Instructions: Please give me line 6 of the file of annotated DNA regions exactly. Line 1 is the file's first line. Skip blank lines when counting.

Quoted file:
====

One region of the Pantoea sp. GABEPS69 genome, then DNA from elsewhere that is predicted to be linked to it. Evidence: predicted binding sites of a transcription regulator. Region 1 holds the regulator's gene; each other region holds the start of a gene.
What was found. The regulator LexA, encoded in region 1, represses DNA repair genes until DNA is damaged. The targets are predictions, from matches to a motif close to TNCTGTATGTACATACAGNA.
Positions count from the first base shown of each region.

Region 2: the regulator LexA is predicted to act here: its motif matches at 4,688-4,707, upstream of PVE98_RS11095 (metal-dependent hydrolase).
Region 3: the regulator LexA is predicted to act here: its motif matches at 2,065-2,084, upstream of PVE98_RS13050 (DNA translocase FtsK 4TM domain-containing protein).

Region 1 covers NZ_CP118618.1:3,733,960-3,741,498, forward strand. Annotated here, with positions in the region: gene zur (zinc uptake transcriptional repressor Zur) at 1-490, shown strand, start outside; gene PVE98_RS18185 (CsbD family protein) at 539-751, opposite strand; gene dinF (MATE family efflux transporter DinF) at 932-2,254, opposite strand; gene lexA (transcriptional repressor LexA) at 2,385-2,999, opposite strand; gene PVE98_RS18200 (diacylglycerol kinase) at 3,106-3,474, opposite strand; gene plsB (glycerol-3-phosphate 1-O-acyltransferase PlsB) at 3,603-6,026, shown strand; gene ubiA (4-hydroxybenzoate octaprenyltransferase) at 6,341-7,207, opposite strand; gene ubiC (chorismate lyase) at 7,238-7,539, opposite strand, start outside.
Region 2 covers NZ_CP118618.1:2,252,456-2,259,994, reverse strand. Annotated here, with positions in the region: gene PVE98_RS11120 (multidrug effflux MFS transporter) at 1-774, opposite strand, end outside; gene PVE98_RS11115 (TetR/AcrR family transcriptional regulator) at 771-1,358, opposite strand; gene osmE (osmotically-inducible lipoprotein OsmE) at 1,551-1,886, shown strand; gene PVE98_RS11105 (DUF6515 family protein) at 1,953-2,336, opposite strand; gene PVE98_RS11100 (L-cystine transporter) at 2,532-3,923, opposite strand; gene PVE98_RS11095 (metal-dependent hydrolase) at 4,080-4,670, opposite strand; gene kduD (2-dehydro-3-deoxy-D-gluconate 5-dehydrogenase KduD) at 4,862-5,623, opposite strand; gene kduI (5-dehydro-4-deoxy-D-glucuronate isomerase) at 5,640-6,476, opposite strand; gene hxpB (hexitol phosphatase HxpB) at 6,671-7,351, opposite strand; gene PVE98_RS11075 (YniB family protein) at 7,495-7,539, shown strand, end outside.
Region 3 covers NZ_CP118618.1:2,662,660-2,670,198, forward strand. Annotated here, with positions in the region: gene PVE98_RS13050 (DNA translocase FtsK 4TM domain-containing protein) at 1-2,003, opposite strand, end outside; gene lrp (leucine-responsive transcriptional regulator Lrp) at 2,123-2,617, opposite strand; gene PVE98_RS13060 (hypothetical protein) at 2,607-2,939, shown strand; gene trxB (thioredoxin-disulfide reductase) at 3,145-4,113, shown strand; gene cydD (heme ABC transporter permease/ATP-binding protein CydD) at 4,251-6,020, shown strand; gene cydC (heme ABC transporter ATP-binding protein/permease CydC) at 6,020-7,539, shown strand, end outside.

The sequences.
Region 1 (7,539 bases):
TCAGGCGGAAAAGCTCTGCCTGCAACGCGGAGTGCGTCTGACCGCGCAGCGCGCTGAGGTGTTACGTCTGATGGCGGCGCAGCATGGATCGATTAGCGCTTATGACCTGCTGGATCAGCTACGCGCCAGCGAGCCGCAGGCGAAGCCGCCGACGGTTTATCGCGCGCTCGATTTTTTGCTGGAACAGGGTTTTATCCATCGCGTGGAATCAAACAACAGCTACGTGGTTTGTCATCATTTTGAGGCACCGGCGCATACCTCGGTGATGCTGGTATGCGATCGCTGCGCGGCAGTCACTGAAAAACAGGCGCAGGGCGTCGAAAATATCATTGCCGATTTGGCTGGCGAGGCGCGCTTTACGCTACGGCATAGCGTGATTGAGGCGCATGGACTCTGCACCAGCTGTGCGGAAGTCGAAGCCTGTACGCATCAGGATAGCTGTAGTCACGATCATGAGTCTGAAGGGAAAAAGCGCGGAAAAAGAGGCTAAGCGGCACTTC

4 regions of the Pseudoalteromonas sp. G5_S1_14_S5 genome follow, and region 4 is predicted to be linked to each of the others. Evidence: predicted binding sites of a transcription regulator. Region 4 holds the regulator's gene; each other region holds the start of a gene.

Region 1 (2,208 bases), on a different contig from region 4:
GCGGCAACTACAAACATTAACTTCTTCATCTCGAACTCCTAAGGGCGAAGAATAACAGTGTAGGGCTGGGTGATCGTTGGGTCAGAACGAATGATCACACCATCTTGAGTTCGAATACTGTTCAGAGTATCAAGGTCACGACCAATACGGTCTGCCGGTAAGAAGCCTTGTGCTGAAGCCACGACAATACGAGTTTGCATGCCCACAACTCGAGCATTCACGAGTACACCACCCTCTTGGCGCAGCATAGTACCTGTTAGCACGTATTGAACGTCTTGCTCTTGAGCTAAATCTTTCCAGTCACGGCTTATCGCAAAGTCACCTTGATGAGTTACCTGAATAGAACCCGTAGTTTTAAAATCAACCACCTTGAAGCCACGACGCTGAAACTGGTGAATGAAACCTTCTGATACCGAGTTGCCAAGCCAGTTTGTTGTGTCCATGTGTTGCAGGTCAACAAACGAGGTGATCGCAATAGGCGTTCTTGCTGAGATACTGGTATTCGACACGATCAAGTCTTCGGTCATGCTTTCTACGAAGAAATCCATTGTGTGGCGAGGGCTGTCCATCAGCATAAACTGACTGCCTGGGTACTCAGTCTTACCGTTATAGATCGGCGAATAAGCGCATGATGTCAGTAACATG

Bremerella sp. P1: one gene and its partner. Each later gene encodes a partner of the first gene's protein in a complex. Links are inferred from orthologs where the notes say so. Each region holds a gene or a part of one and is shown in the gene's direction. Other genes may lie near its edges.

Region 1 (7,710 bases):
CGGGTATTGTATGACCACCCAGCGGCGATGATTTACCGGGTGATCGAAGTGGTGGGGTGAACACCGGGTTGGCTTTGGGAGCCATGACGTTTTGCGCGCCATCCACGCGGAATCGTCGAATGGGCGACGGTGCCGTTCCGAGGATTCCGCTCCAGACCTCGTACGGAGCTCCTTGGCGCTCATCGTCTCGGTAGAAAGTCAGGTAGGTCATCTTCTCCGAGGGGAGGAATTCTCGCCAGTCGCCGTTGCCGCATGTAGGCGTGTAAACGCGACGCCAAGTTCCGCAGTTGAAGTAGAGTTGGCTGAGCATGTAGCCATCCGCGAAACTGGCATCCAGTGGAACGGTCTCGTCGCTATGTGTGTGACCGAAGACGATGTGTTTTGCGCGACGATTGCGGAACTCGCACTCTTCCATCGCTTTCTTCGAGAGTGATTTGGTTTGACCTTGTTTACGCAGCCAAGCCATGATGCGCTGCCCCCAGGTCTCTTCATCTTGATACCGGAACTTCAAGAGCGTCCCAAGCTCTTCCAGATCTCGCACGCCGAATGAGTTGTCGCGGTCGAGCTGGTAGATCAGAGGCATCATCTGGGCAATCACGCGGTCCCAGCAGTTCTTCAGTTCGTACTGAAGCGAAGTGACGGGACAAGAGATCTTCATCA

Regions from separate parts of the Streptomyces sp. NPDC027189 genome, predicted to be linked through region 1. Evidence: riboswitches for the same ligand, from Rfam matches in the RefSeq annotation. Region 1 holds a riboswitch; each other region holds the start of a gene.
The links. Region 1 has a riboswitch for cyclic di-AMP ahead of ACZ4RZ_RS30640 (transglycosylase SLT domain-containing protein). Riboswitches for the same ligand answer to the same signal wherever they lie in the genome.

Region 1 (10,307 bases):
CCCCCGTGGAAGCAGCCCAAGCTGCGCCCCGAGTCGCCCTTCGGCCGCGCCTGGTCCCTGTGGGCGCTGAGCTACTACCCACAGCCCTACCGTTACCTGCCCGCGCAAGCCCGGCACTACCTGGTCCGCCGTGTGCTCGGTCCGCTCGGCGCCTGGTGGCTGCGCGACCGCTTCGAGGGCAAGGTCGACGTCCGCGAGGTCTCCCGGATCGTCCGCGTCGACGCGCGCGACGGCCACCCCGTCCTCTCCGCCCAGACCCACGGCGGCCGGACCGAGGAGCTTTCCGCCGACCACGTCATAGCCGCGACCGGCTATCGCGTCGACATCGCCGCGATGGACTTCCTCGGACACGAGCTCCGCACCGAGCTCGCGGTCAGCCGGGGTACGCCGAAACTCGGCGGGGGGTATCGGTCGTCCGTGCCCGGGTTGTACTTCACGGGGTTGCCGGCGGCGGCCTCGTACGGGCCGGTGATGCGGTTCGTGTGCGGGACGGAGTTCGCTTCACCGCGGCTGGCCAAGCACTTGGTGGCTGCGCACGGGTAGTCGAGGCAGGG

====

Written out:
Region 1 covers NZ_CP118618.1:3,733,960-3,741,498, forward strand. Annotated here, with positions in the region: gene zur (zinc uptake transcriptional repressor Zur) at 1-490, shown strand, start outside; gene PVE98_RS18185 (CsbD family protein) at 539-751, opposite strand; gene dinF (MATE family efflux transporter DinF) at 932-2,254, opposite strand; gene lexA (transcriptional repressor LexA) at 2,385-2,999, opposite strand; gene PVE98_RS18200 (diacylglycerol kinase) at 3,106-3,474, opposite strand; gene plsB (glycerol-3-phosphate 1-O-acyltransferase PlsB) at 3,603-6,026, shown strand; gene ubiA (4-hydroxybenzoate octaprenyltransferase) at 6,341-7,207, opposite strand; gene ubiC (chorismate lyase) at 7,238-7,539, opposite strand, start outside.